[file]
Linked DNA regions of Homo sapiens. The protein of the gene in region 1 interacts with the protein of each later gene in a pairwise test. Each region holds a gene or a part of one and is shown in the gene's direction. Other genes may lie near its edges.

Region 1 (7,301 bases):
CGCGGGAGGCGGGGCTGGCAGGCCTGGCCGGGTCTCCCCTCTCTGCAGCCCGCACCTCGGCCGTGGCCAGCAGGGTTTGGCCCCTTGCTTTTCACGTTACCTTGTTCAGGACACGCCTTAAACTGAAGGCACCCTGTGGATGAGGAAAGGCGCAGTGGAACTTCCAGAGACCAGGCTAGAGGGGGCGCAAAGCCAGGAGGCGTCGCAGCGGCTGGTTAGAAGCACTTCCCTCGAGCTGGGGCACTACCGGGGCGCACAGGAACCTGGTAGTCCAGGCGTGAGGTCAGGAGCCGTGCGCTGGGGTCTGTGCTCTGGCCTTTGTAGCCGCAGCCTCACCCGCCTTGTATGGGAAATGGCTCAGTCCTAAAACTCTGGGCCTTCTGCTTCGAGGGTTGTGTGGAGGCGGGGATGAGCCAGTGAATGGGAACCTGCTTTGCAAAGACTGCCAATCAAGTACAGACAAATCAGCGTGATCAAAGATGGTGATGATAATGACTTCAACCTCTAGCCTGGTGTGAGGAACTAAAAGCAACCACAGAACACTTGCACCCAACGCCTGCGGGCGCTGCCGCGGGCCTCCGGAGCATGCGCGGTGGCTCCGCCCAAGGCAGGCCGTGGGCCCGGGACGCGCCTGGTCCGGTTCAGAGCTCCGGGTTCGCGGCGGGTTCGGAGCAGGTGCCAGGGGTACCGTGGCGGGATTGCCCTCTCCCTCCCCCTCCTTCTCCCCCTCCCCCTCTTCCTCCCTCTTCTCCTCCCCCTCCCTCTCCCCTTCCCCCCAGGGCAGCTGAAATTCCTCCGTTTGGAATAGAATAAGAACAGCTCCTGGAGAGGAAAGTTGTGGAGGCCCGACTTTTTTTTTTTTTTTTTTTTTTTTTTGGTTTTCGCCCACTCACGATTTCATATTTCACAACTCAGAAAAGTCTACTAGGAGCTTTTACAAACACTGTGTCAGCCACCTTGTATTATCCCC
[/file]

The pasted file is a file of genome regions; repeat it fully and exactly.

Linked DNA regions of Homo sapiens. The protein of the gene in region 1 interacts with the protein of each later gene in a pairwise test. Each region holds a gene or a part of one and is shown in the gene's direction. Other genes may lie near its edges.

Region 1 (7,301 bases):
CGCGGGAGGCGGGGCTGGCAGGCCTGGCCGGGTCTCCCCTCTCTGCAGCCCGCACCTCGGCCGTGGCCAGCAGGGTTTGGCCCCTTGCTTTTCACGTTACCTTGTTCAGGACACGCCTTAAACTGAAGGCACCCTGTGGATGAGGAAAGGCGCAGTGGAACTTCCAGAGACCAGGCTAGAGGGGGCGCAAAGCCAGGAGGCGTCGCAGCGGCTGGTTAGAAGCACTTCCCTCGAGCTGGGGCACTACCGGGGCGCACAGGAACCTGGTAGTCCAGGCGTGAGGTCAGGAGCCGTGCGCTGGGGTCTGTGCTCTGGCCTTTGTAGCCGCAGCCTCACCCGCCTTGTATGGGAAATGGCTCAGTCCTAAAACTCTGGGCCTTCTGCTTCGAGGGTTGTGTGGAGGCGGGGATGAGCCAGTGAATGGGAACCTGCTTTGCAAAGACTGCCAATCAAGTACAGACAAATCAGCGTGATCAAAGATGGTGATGATAATGACTTCAACCTCTAGCCTGGTGTGAGGAACTAAAAGCAACCACAGAACACTTGCACCCAACGCCTGCGGGCGCTGCCGCGGGCCTCCGGAGCATGCGCGGTGGCTCCGCCCAAGGCAGGCCGTGGGCCCGGGACGCGCCTGGTCCGGTTCAGAGCTCCGGGTTCGCGGCGGGTTCGGAGCAGGTGCCAGGGGTACCGTGGCGGGATTGCCCTCTCCCTCCCCCTCCTTCTCCCCCTCCCCCTCTTCCTCCCTCTTCTCCTCCCCCTCCCTCTCCCCTTCCCCCCAGGGCAGCTGAAATTCCTCCGTTTGGAATAGAATAAGAACAGCTCCTGGAGAGGAAAGTTGTGGAGGCCCGACTTTTTTTTTTTTTTTTTTTTTTTTTTGGTTTTCGCCCACTCACGATTTCATATTTCACAACTCAGAAAAGTCTACTAGGAGCTTTTACAAACACTGTGTCAGCCACCTTGTATTATCCCC